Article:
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An Open Letter to the African Youth On The Occasion Of the United Nations International Youth Day, 12 August 2013 By D. N. Verkijika
(President, Ductu Foundation Kumbo – Cameroon)

It is time for us to practically cast out our fears and approach our future with wisdom, and diligence, for the challenges we face today are up to us to defeat or to surrender. The numerous opportunities we have are up to us to seize or to forgo. Today we are not only Africans but citizens of the world, united by universal love. Many young people all over the world are making a change in their lives and in their communities, let us not hesitate to connect with them, to share these experiences which are mutually beneficial, so as to bring about the changes we seek. It is not a pride to be dependent on family or friends. And the government alone cannot provide for all its citizens, so it is up to us to take our lives and destinies into our hands, by actively participating in the affairs of our nations, developing and applying our knowledge and skills, for our welfare and that of our communities and also to enjoy the freedoms and rights of citizenship. If we have to resolve our generational issues, then it is we the youth who must adjust, because we lead by the lives we live, and not by the political or bureaucratic positions we don’t have. Let us learn to address our situations through dialogue and mutual understanding, with maturity and diplomacy, for violence and rebellion shall not solve our problems. What we need is evolution. We have to try and keep on trying; else, let us stop complaining over things which we haven’t tried to change. We have a goal, and only perseverance, patience and tolerance shall make it manifest. As long as there is hope, faith and works, we have nothing to fear. Let us keep aside all prejudice, and approach life with a free and open mind, yet cautiously preserving our greatest interest at heart, customizing global science, arts, spirituality, morality and technologies to suit our local contexts, as well as expressing our cultures, philosophies, and realities to the world, enlightening them to erase their regular misconceptions of who we as a people and Africa as a continent are. Let us learn to value our lives, and to maintain both a healthy body and spirit by avoiding substance abuse and reckless behavior. We should enthusiastically seek for knowledge and wisdom; and tirelessly work hard to improve our living conditions. Truly I understand that life for us is not yet at its best shape as we battle on the daily grind with unemployment, underemployment, absence of valuable guidance, poverty, unreliable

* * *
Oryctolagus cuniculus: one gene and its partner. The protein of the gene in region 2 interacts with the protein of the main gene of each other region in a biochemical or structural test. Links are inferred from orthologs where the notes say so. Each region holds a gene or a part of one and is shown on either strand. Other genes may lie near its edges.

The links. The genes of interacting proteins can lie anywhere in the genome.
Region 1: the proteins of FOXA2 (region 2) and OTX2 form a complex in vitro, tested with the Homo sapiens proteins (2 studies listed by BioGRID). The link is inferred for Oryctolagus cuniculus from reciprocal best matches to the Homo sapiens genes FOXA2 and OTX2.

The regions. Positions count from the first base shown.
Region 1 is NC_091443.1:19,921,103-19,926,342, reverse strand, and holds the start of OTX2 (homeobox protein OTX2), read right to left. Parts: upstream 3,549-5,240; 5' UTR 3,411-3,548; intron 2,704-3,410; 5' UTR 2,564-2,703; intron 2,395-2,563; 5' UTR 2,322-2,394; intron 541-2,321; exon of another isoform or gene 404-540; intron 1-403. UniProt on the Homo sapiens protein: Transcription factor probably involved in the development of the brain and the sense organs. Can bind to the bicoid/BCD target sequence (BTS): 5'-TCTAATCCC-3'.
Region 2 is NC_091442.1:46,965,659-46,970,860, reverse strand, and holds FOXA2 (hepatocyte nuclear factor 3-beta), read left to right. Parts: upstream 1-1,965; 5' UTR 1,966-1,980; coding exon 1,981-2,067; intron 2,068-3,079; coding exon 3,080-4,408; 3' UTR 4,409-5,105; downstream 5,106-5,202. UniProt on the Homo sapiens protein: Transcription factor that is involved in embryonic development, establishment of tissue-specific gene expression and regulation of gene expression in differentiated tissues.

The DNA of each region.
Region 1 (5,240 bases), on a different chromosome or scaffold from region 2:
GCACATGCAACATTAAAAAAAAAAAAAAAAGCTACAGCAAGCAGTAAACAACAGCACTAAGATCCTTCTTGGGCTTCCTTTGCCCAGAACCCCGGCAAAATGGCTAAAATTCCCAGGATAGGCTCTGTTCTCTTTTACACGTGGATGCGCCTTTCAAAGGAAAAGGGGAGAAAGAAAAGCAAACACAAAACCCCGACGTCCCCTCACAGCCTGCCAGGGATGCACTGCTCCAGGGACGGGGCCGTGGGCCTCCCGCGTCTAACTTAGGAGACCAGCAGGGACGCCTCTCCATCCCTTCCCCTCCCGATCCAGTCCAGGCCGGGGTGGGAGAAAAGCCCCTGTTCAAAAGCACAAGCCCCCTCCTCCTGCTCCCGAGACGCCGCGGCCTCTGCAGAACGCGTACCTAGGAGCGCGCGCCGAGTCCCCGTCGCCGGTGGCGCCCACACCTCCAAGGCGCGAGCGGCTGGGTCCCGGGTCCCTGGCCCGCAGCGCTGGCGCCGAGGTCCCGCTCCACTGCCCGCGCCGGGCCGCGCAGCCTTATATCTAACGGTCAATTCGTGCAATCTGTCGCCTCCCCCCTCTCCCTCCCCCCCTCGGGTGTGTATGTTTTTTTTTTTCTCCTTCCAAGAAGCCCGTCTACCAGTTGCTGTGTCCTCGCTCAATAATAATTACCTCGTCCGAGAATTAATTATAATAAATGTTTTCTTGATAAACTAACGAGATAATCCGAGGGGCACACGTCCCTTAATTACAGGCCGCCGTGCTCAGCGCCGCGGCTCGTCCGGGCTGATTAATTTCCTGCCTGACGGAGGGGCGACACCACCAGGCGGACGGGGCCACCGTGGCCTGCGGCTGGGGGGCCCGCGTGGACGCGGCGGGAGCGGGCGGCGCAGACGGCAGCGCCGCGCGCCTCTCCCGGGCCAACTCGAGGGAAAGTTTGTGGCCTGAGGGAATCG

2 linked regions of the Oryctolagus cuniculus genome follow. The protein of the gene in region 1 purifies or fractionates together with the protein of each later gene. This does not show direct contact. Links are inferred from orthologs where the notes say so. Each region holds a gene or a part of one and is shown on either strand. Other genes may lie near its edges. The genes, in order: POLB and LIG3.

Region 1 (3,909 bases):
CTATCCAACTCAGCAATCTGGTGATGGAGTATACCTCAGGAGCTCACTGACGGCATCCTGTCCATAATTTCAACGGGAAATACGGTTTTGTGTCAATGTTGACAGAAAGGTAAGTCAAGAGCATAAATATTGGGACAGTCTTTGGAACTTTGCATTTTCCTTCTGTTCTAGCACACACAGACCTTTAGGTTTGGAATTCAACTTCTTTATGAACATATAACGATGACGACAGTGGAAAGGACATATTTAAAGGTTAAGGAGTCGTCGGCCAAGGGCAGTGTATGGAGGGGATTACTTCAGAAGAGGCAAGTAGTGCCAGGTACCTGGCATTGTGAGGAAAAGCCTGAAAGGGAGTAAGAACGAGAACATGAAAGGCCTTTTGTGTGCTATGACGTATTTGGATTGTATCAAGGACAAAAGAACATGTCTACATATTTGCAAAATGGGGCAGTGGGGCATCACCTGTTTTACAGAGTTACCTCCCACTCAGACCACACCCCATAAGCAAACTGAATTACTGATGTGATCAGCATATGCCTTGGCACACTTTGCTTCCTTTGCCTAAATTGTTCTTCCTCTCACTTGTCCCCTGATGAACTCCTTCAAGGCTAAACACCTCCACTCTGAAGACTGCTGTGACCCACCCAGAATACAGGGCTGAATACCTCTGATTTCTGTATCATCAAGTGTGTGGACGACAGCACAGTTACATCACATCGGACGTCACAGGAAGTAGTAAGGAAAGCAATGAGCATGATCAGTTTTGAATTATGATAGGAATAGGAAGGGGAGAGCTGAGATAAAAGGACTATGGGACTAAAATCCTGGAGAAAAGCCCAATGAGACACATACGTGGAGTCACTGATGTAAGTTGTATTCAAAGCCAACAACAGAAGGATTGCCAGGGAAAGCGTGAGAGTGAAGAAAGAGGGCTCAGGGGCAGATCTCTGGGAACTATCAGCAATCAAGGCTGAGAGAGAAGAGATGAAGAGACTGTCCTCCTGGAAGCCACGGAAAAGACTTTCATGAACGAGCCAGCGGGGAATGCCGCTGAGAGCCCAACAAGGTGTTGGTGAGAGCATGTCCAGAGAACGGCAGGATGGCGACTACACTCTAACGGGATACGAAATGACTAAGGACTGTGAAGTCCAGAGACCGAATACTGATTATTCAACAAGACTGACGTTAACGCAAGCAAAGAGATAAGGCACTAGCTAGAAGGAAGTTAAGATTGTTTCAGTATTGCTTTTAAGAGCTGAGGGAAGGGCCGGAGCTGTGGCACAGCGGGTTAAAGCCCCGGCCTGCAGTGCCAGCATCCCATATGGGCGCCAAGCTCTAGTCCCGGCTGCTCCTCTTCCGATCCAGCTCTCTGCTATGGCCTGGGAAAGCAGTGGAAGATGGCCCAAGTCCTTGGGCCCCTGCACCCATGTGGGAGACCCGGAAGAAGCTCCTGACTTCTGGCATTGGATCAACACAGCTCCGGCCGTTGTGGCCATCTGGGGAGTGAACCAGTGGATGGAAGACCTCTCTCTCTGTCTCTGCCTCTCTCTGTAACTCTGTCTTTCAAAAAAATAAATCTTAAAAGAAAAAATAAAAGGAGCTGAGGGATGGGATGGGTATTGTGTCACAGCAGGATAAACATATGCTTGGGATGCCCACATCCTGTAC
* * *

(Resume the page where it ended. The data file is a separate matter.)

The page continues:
educational and health facilities, high costs of living, little or no access to finance, and all other sorts of problems, however, let our anguish not blind us from the numerous provisions that are already at our disposal. If the government cannot employ us, then we need to employ ourselves. If our parents cannot assist us, then we need to assist ourselves. Sometimes even amongst us the youth, due to our differences, in education, background, and realities, it is difficult for our peers to understand and to share or support our vision, yet let us not give up on life and set into laziness, for the future is bright for he who toils. As we join our elders in power and decision making positions, let us set an example for the leaders of tomorrow, living and promoting the values which we currently seek changed. As well as improving our present situations to socially acceptable standards. For the sake of our own evolution and for the development of our continent, let us avoid approaching politics with the same naivety of yesterday. Our political opponents should not be our enemies, but partners in the development of our economies and to the betterment of our individual and collective lives. We may not think, speak or act alike, but we are one people, united by nature and our common love for our motherland Africa. It is not only the big choices like changing of leaders or amending constitutions that shall bring about the changes we seek, but most importantly little daily things that affect our lives more, such as the kind of water we drink, our state of health, education, environment and moral fiber especially at individual, family and community levels. “No-one is born a good citizen; no nation is born a democracy. Rather both are processes that continue to evolve over a lifetime.” - Kofi Annan. We need to awaken the genius in us and as the innovators that we are, introduce a new social value system that shall prove our maturity and win the trust of our people. We have seen the economy of Nigeria, the democracy of Ghana, the peace in Cameroon, and the role of South Africa in consolidating our African heritage. These are few examples of the numerous positive changes that continue occur in our continent, indicating that the best is yet to come. Let us do everything possible to live in harmony with ourselves, our families, and all those whom we come in contact with. And let our fundamental principles be landmarks that point the way to justice, peace and love, for we the youth are the leaders of today, not by decree nor by ballot, but by the exemplary lives we chose to live.